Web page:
Brilliant white against the blue Los Angeles sky, each letter measuring 13.4 meters high, the Hollywood sign – born as “Hollywoodland”, to promote interest in a housing development – is instantly recognisable. 2023 marks its 100 yearsth anniversary and, in true Hollywood icon fashion, she’s had a makeover (read: a pressure wash and 250 gallons of paint) to make sure she looks her best for the big birthday.
Los Angeles has long cast a spell: on hopefuls in search of discovery and on tourists eager to admire walled mansions, celebrity spots or see, firsthand, locations where familiar scenes were filmed.
Of course, the way we consume the moving image has changed significantly since 1910, when California was filmed, the first motion picture ever made in the state of the same name. Domestic television diluted the allure of the Silver Screen, and box sets, streaming platforms, and binge-watching have since eliminated the allure of the cinema.
Thanks to the internet, social media platforms and gossip magazines, today’s stars are far less enigmatic than they once were, so is it any wonder we crave old-school glamor and excitement if walls could talk? Thankfully, it’s still there: and since you’ll have to venture further than the Boulevard of Broken Dreams to find it, it’s also a wonderful way to get under the star-dusted skin of Los Angeles.
Sumptuous hardly describes this confection of ornate tapestries, heavy drapes, gold, crystal and bronze. Also celebrating its centennial in 2023, the design for the iconic Oscar statuette was first conceived (in sketch form on a napkin by MGM artistic director Cedric Gibbons) here – and the hotel’s ballroom hosted the Awards eight times between 1931 and 1942.
Even if you’re not staying at the hotel, you can still explore the opulence of the public spaces, sip a cocktail at the Granite Bar or ask to be shown to the Gold Room, where a secret door with a (now sealed) path to the street bears witness to the past bars like speakeasies. Double rooms from £332 a night (millenniumhotels.com).
The joke room
Located next door to the famous Pantages Theater, a step into this dimly lit, jukebox-bustling dive bar is truly a step back in time. Originally a speakeasy (complete with a secret passageway that connected it to the theatre), the Frolic Room became legit at the end of Prohibition – though the tunnel is said to still be used by stars looking for a low-key post-Oscar tipple between 1950 and 1960, when the Pantages hosted the event.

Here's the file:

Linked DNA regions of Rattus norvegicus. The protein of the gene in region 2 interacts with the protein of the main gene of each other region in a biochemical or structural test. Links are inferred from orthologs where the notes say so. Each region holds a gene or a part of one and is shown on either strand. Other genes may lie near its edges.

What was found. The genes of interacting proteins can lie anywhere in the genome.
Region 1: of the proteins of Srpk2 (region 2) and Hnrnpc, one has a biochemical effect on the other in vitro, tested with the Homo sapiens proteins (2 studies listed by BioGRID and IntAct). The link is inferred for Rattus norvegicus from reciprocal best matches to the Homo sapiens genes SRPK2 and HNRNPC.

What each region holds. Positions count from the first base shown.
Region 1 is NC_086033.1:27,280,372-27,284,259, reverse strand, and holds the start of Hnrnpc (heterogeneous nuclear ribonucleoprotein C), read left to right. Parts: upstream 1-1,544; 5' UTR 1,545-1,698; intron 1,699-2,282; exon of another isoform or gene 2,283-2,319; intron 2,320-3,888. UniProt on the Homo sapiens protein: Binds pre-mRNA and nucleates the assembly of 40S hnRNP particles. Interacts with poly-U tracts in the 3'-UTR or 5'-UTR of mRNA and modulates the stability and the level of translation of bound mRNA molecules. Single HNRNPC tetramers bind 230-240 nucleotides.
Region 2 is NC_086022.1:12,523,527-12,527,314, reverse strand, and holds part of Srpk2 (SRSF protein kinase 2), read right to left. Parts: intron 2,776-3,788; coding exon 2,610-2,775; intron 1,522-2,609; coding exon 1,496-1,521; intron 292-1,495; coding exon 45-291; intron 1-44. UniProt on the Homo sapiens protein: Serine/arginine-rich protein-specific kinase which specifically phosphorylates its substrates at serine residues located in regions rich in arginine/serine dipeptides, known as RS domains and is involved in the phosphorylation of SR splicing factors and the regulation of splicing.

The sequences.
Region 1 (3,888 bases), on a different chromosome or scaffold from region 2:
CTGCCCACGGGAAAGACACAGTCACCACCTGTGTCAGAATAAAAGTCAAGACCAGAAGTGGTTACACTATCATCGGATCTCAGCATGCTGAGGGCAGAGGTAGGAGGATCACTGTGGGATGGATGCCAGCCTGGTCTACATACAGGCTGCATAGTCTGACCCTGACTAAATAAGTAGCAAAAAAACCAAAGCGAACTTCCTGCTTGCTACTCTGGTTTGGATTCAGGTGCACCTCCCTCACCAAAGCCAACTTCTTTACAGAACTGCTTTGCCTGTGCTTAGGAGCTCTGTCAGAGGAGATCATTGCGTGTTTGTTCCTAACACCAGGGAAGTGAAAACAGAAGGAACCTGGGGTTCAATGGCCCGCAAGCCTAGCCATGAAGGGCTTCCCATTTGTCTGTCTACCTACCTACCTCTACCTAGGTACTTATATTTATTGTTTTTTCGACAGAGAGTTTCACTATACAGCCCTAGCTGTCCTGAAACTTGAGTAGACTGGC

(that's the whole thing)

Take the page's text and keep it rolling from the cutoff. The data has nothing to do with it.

Red leather stools flank the bar on one side of the narrow room and sit beneath the Al Hirschfeld mural, featuring images of Monroe, Chaplin, and Sinatra, on the other (6245 Hollywood Blvd, Los Angeles, CA, 90028).
Even if it hadn’t been immortalized in 1955’s Rebel Without a Cause – the film that made James Dean the symbol boy for generations of disaffected youth – the massive graceful presence of this Art Deco structure, towering over the entire Los Angeles basin, is worth worth the drive in the hills.
Wander the grounds, where some of the film’s pivotal scenes were filmed (and where a bust of the tragic star sits, with the Hollywood sign visible in the distance) before heading to the grand central dome of the Samuel Oschin Planetarium for screenings stellar, similar to those of the scene where Jim Stark (Dean) connects with Plato (Sal Mineo). Open Wednesday to Friday, 12:00 to 22:00, Saturday and Sunday, 10:00 to 22:00. Admission is free and the planetarium shows run every 60-90 minutes and cost $10/£8.50 per adult (griffithobservatory.org).
Built in 1927, The Roosevelt was the site of the first Academy Awards in 1929, and even with the addition of David Hockney’s swirls to the bottom of the outdoor pool in the 1980s, the area has retained a sense of nostalgic edge. glamorous pool, with proud palms, striped towels and plush sunbeds. Marilyn Monroe kept a suite overlooking the pool for two years, as well as posing on the diving board for her first ever commercial.